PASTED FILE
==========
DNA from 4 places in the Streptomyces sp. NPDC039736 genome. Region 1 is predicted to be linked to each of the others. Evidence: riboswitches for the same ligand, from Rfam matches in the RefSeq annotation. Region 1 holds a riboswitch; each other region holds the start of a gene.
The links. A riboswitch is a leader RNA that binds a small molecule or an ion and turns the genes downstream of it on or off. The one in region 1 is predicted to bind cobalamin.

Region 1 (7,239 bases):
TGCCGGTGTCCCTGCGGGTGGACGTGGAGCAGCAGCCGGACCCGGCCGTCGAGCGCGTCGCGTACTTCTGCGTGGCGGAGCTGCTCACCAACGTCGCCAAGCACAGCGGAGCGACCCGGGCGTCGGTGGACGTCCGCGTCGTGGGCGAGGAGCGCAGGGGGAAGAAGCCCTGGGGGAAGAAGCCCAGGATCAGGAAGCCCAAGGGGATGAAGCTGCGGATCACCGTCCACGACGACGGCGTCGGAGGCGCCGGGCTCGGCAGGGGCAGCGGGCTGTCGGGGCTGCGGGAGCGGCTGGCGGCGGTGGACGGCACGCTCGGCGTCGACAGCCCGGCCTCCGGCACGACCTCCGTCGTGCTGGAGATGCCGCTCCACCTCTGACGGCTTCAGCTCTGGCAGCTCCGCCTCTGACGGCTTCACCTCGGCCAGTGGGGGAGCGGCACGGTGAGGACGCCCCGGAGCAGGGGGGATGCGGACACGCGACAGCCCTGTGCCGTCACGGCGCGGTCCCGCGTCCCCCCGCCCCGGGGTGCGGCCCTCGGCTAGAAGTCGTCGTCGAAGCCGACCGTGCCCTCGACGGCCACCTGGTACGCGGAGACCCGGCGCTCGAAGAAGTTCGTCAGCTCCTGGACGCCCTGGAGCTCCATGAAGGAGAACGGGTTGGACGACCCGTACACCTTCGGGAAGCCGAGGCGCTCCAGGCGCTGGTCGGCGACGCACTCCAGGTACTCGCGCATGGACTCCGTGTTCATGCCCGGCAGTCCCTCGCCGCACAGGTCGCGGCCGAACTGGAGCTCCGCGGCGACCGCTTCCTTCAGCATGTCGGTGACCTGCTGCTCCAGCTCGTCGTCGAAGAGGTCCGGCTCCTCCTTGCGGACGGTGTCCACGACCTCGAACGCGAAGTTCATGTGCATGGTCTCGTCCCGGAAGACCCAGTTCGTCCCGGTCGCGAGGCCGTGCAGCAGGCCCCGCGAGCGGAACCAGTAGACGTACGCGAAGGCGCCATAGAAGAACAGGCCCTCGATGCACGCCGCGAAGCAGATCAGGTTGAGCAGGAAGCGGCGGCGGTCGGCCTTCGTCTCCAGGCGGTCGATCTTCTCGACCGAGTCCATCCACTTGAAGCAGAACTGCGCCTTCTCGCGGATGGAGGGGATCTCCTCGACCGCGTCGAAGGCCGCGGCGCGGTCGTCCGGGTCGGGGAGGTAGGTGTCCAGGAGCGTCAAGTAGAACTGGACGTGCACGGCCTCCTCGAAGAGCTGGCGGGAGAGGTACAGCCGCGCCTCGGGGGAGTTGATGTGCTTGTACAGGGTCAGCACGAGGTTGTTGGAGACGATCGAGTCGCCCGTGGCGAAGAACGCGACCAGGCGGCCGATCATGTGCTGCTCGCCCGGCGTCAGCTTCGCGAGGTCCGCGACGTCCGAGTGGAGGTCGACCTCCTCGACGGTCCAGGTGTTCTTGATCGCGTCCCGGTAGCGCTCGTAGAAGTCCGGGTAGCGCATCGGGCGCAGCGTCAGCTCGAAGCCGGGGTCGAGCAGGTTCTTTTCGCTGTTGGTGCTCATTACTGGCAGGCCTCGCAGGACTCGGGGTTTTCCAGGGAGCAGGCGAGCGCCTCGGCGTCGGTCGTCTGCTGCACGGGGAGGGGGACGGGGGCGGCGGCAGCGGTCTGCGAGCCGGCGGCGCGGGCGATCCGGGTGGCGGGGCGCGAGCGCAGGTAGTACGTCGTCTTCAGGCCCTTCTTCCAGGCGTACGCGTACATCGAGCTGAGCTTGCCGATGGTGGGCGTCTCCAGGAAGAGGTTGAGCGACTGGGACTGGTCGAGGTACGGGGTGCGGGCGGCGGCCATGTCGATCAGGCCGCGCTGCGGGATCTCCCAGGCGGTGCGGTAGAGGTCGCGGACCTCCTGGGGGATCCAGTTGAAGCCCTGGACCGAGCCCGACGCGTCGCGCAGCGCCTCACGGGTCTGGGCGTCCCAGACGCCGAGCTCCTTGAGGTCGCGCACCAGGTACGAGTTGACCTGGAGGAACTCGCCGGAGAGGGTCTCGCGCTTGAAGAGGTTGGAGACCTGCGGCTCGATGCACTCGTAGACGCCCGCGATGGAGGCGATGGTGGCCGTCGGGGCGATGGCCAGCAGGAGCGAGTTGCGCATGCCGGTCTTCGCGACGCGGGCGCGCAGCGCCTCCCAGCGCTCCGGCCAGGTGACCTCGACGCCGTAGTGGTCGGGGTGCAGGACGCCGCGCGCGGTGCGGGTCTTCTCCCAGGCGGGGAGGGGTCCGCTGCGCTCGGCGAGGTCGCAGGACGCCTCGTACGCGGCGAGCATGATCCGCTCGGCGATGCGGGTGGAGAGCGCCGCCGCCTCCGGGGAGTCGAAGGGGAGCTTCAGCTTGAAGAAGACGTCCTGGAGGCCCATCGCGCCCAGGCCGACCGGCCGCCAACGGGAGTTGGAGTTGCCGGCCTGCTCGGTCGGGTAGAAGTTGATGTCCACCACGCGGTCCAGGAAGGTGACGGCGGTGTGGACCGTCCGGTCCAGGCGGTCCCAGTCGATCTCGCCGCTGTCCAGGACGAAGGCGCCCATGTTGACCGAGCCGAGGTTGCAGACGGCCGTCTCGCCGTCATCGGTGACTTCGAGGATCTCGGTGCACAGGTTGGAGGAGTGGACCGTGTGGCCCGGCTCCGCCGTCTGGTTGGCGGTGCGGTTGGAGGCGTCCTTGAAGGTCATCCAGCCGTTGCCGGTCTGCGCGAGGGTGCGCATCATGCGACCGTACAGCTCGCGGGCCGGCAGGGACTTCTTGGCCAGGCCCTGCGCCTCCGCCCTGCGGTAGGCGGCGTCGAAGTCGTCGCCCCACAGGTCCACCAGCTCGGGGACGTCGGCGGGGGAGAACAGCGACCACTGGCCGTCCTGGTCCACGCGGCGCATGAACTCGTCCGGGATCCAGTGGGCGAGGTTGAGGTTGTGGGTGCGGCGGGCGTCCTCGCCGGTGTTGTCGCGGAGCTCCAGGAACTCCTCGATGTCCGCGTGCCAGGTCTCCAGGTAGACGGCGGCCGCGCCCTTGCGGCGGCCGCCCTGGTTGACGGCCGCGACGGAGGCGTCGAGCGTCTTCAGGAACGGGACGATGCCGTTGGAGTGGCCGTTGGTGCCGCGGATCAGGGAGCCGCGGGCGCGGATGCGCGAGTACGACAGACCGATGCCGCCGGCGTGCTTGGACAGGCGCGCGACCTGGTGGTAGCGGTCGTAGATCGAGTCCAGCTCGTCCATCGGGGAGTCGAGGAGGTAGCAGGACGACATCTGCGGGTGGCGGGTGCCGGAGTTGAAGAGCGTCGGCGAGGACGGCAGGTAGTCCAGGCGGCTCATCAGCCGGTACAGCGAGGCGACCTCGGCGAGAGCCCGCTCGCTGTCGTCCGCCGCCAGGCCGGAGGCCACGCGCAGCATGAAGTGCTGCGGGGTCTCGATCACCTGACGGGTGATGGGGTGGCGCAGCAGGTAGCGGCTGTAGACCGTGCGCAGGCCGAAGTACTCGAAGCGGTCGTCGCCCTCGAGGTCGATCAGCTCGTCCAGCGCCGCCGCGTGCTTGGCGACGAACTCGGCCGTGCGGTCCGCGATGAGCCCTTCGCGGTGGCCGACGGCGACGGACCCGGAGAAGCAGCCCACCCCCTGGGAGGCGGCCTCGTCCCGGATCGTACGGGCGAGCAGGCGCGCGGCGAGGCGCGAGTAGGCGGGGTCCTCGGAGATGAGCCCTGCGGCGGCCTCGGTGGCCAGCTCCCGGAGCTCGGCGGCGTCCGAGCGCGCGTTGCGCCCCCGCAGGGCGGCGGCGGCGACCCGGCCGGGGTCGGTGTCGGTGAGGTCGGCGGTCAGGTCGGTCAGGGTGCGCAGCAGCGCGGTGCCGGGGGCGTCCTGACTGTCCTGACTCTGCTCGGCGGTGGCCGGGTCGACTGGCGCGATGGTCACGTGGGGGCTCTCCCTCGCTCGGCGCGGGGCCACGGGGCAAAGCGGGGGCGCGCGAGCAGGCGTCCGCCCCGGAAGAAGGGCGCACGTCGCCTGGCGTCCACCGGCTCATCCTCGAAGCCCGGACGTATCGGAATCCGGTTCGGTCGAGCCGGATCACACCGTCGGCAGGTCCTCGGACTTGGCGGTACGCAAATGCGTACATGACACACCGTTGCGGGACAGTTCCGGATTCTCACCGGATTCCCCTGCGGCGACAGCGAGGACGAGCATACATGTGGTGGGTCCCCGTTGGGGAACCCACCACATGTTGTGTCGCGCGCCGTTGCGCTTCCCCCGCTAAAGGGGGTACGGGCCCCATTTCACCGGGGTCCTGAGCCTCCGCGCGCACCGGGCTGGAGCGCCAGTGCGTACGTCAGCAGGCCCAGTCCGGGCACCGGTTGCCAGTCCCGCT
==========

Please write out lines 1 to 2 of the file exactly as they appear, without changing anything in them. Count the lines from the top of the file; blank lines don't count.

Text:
DNA from 4 places in the Streptomyces sp. NPDC039736 genome. Region 1 is predicted to be linked to each of the others. Evidence: riboswitches for the same ligand, from Rfam matches in the RefSeq annotation. Region 1 holds a riboswitch; each other region holds the start of a gene.
The links. A riboswitch is a leader RNA that binds a small molecule or an ion and turns the genes downstream of it on or off. The one in region 1 is predicted to bind cobalamin.